Trowls and Tribulations

We’ve finally finished our final full build day before our ‘dedication’ day tomorrow afternoon.  The house is almost complete, and Sharmila has been grinning ear to ear since the moment we arrived this morning.

We’ve wrapped up seven full days of work over the course of our time here, and it’s been infinitely joyful all throughout.  Just walking down to the village on this final work day, trudging down with the huge heavy box of water bottles on my shoulder as the waterfall fell in the distance, gave me that familiar feeling of instant nostalgia.  The Nepalis walking up the steps as we came down were frozen in time, a time and place that we Western wimps will never truly know.

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The closest I’ll get any time soon to understanding what it is to be Nepali is the techniques we’ve used to build this house.  I became a small-time master of a few of these techniques, and felt great about feeling bad about being proud of being so good at ’em. 

Soon after figuring out the method, I became the go-to guy for

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SPLICE

splicing bamboo into extremely thin pieces for weaving the slats into the frame.  “This is a Brooks piece” I would hear, while my co-Habitants set them aside for the crucial, difficult final insertion.  

This was precision work, and one wrong slam of the blunt bamboo hammer would shave a little too tightly, and peel off just a little too little, and require another setup and thwack.  The knots in the bamboo we’re often extremely hard and tough to slice into, and would require a special “Weapon”, as Anil Sky called it.  We’re freakin’ Guhrkas.

After, finally, the bamboo slats were all in place, it was time to mix mortar and start filling in the walls.  The mortar was a mixture of cement and sand, sifted through chicken wire and what seemed like screen doors.  The Nepali are ingenious at these sort of things.

I, again, became really good at the technique of slathering the cement mixture up on the walls.  It required a large spade dunked into the slightly moist cement, and an even pressure from the opposite hand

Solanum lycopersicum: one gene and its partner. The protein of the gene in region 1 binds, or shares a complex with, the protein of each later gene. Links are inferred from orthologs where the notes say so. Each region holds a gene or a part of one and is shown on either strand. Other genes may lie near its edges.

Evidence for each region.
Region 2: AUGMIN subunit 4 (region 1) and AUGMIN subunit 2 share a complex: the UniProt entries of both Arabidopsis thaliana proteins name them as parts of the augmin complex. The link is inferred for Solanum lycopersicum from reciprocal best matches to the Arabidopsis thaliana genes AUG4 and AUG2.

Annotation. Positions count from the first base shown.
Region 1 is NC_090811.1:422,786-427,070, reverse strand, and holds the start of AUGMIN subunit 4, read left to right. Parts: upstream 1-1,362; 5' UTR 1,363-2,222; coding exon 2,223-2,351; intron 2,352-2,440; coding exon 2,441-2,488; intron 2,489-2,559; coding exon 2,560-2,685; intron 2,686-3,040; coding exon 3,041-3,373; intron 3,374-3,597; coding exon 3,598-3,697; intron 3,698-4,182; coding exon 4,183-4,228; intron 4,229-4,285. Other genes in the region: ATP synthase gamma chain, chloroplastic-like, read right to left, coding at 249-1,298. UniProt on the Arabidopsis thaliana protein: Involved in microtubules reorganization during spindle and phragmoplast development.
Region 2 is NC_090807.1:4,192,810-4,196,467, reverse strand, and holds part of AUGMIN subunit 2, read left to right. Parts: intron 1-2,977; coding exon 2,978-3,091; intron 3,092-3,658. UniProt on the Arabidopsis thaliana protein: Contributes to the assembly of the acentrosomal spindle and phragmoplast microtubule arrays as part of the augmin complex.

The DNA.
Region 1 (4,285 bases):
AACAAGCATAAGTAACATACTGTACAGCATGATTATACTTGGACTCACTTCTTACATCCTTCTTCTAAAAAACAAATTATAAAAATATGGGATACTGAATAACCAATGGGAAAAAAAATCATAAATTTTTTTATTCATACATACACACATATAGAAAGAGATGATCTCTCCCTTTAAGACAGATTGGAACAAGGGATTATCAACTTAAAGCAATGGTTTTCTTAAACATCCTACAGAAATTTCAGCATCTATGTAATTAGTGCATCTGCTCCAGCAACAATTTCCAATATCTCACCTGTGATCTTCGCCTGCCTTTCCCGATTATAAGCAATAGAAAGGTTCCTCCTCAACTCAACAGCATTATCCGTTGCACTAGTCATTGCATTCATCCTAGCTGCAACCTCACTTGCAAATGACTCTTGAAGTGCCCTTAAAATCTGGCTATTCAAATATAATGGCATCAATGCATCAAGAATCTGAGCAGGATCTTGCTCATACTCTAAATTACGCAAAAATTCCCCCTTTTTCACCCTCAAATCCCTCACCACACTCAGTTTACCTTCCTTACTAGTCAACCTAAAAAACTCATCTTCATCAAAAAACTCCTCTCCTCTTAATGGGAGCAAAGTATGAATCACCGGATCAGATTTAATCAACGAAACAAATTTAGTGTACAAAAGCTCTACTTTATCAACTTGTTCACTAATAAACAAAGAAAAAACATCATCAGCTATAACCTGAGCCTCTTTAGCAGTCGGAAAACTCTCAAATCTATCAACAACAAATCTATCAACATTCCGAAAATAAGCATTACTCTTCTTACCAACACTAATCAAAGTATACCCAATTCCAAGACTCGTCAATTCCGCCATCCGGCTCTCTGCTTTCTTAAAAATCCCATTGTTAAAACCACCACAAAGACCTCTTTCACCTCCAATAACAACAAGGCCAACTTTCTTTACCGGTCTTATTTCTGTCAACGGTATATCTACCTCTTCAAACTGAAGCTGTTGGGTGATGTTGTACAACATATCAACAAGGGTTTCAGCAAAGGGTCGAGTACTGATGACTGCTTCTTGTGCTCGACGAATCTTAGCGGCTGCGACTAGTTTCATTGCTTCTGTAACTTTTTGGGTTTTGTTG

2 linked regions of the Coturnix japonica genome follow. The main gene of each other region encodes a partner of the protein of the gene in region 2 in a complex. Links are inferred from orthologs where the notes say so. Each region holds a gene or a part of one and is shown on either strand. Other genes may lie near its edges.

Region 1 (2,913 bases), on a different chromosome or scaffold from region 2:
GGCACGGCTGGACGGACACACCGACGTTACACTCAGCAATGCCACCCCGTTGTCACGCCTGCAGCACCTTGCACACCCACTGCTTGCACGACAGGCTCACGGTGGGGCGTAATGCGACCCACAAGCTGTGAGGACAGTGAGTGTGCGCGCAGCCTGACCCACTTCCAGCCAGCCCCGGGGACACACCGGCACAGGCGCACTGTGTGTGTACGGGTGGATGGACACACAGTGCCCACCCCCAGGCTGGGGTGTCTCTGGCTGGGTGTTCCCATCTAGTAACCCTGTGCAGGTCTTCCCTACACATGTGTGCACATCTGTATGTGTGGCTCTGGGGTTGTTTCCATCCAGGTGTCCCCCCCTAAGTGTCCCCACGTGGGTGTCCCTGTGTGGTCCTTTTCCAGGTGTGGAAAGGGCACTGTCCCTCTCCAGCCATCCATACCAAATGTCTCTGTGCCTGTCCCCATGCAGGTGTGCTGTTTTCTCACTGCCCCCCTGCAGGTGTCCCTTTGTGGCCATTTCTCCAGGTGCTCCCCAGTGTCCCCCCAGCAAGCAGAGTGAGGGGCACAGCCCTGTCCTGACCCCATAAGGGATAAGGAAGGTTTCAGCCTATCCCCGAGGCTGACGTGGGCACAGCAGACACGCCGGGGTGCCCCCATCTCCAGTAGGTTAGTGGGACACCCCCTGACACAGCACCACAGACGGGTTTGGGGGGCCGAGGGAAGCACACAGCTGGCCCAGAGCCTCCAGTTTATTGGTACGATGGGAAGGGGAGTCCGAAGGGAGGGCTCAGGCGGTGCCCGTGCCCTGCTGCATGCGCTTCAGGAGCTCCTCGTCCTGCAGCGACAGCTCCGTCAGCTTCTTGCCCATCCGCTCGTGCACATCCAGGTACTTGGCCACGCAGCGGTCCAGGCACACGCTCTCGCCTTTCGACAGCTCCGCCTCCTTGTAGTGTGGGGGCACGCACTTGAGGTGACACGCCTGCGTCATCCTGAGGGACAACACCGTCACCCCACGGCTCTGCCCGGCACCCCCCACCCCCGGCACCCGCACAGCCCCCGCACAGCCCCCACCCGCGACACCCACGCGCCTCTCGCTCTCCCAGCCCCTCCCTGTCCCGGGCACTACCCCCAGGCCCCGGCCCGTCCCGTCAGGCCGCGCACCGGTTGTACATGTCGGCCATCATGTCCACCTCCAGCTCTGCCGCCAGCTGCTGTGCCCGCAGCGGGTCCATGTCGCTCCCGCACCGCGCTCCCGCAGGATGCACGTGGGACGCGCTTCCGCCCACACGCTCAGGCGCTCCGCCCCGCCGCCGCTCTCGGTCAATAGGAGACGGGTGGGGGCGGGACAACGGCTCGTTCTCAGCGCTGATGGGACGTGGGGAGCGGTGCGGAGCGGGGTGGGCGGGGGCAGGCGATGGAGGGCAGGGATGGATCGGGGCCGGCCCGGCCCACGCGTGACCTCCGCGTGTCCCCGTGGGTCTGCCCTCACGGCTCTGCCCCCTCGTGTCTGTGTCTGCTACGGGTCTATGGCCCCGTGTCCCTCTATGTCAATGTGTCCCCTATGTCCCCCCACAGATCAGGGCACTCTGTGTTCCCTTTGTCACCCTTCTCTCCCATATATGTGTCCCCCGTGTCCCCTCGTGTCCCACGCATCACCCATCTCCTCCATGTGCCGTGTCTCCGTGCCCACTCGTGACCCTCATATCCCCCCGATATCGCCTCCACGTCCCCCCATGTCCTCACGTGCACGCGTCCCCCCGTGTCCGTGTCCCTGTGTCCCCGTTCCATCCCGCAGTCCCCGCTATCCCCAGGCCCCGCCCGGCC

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upon the back of the trowel as you slide it upwards against the wall.  My technique didn’t lend itself to dainty precision, and but it got the walls covered quickly, and knowing that the ‘technicians’ would be detailing and fine-tuning our work anyway, it didn’t really matter.  Though our leader wanted to make sure everyone had a chance to put up walls, when time started becoming an issue, people called me over to get the gunk up.

Since the beginning of the week, we’ve been joined by another Habitat group that is building nearby.  A group of American high school kids from Shanghai International school in China are working on a house not far from our site, and every afternoon around lunch time, their bus comes over, honking loudly when they arrive.  Each come from a family that has expatriated over to China because of their parents businesses or military or something like that, and honestly, I feel a bit of jealously at the cultural education these kids are getting.  Imagine

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graduating high school fluent in English and Chinese, with the perspective of living in both America and China, the two biggest economic powerhouses of our era.  What an advantage–at the very least, every one of these kids could work as a translator, let alone a business liaison, diplomat, or the genius that finally merges General Tso chicken with KFC.

At the end of the day, the house looking nearly finished (just a few more cement walls need to be finished, but nothing visible from the front–life is all about deception, you see), we wrapped things up, and after a few photos with Sharmila, headed back to town.  Tomorrow is the big dedication, and away we go!

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